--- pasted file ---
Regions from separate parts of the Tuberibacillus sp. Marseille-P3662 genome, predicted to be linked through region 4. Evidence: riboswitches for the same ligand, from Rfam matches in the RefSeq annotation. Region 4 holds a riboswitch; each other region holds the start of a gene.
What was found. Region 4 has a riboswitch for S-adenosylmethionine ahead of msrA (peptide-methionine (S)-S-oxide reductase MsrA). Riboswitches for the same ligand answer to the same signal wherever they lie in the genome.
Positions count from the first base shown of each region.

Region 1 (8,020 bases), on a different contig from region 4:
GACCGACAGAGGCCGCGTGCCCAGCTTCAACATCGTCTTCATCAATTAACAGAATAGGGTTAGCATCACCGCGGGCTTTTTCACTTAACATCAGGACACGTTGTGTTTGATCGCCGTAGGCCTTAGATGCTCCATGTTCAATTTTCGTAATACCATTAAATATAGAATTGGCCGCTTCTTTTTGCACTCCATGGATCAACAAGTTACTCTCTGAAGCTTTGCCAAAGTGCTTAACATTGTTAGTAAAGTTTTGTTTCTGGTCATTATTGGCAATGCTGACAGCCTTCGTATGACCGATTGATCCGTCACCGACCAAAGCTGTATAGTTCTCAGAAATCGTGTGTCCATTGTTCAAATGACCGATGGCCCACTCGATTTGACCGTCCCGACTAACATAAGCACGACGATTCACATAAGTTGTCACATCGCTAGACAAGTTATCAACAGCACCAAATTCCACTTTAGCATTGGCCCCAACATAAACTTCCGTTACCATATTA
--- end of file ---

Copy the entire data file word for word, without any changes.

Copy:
Regions from separate parts of the Tuberibacillus sp. Marseille-P3662 genome, predicted to be linked through region 4. Evidence: riboswitches for the same ligand, from Rfam matches in the RefSeq annotation. Region 4 holds a riboswitch; each other region holds the start of a gene.
What was found. Region 4 has a riboswitch for S-adenosylmethionine ahead of msrA (peptide-methionine (S)-S-oxide reductase MsrA). Riboswitches for the same ligand answer to the same signal wherever they lie in the genome.
Positions count from the first base shown of each region.

Region 1 (8,020 bases), on a different contig from region 4:
GACCGACAGAGGCCGCGTGCCCAGCTTCAACATCGTCTTCATCAATTAACAGAATAGGGTTAGCATCACCGCGGGCTTTTTCACTTAACATCAGGACACGTTGTGTTTGATCGCCGTAGGCCTTAGATGCTCCATGTTCAATTTTCGTAATACCATTAAATATAGAATTGGCCGCTTCTTTTTGCACTCCATGGATCAACAAGTTACTCTCTGAAGCTTTGCCAAAGTGCTTAACATTGTTAGTAAAGTTTTGTTTCTGGTCATTATTGGCAATGCTGACAGCCTTCGTATGACCGATTGATCCGTCACCGACCAAAGCTGTATAGTTCTCAGAAATCGTGTGTCCATTGTTCAAATGACCGATGGCCCACTCGATTTGACCGTCCCGACTAACATAAGCACGACGATTCACATAAGTTGTCACATCGCTAGACAAGTTATCAACAGCACCAAATTCCACTTTAGCATTGGCCCCAACATAAACTTCCGTTACCATATTA